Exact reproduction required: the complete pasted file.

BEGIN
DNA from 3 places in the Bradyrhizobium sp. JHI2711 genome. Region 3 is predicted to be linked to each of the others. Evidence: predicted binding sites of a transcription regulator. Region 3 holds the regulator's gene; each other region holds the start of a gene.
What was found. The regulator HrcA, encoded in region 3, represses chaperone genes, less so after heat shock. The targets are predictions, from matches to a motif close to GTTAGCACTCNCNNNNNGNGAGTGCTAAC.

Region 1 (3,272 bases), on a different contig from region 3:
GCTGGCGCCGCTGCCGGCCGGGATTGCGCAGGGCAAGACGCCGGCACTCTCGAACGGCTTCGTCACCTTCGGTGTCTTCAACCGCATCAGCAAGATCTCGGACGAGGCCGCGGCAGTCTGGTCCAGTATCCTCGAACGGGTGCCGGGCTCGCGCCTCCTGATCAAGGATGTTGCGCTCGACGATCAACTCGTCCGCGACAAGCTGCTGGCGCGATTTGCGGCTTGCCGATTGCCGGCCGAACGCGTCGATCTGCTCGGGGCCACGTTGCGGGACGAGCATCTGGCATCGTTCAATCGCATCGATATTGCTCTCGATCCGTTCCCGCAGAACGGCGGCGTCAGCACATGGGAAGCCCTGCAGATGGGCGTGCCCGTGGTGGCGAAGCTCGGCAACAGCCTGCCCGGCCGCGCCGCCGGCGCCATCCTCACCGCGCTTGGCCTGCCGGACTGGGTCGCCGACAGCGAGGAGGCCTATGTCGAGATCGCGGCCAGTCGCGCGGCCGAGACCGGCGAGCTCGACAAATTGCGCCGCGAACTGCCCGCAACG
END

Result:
DNA from 3 places in the Bradyrhizobium sp. JHI2711 genome. Region 3 is predicted to be linked to each of the others. Evidence: predicted binding sites of a transcription regulator. Region 3 holds the regulator's gene; each other region holds the start of a gene.
What was found. The regulator HrcA, encoded in region 3, represses chaperone genes, less so after heat shock. The targets are predictions, from matches to a motif close to GTTAGCACTCNCNNNNNGNGAGTGCTAAC.

Region 1 (3,272 bases), on a different contig from region 3:
GCTGGCGCCGCTGCCGGCCGGGATTGCGCAGGGCAAGACGCCGGCACTCTCGAACGGCTTCGTCACCTTCGGTGTCTTCAACCGCATCAGCAAGATCTCGGACGAGGCCGCGGCAGTCTGGTCCAGTATCCTCGAACGGGTGCCGGGCTCGCGCCTCCTGATCAAGGATGTTGCGCTCGACGATCAACTCGTCCGCGACAAGCTGCTGGCGCGATTTGCGGCTTGCCGATTGCCGGCCGAACGCGTCGATCTGCTCGGGGCCACGTTGCGGGACGAGCATCTGGCATCGTTCAATCGCATCGATATTGCTCTCGATCCGTTCCCGCAGAACGGCGGCGTCAGCACATGGGAAGCCCTGCAGATGGGCGTGCCCGTGGTGGCGAAGCTCGGCAACAGCCTGCCCGGCCGCGCCGCCGGCGCCATCCTCACCGCGCTTGGCCTGCCGGACTGGGTCGCCGACAGCGAGGAGGCCTATGTCGAGATCGCGGCCAGTCGCGCGGCCGAGACCGGCGAGCTCGACAAATTGCGCCGCGAACTGCCCGCAACG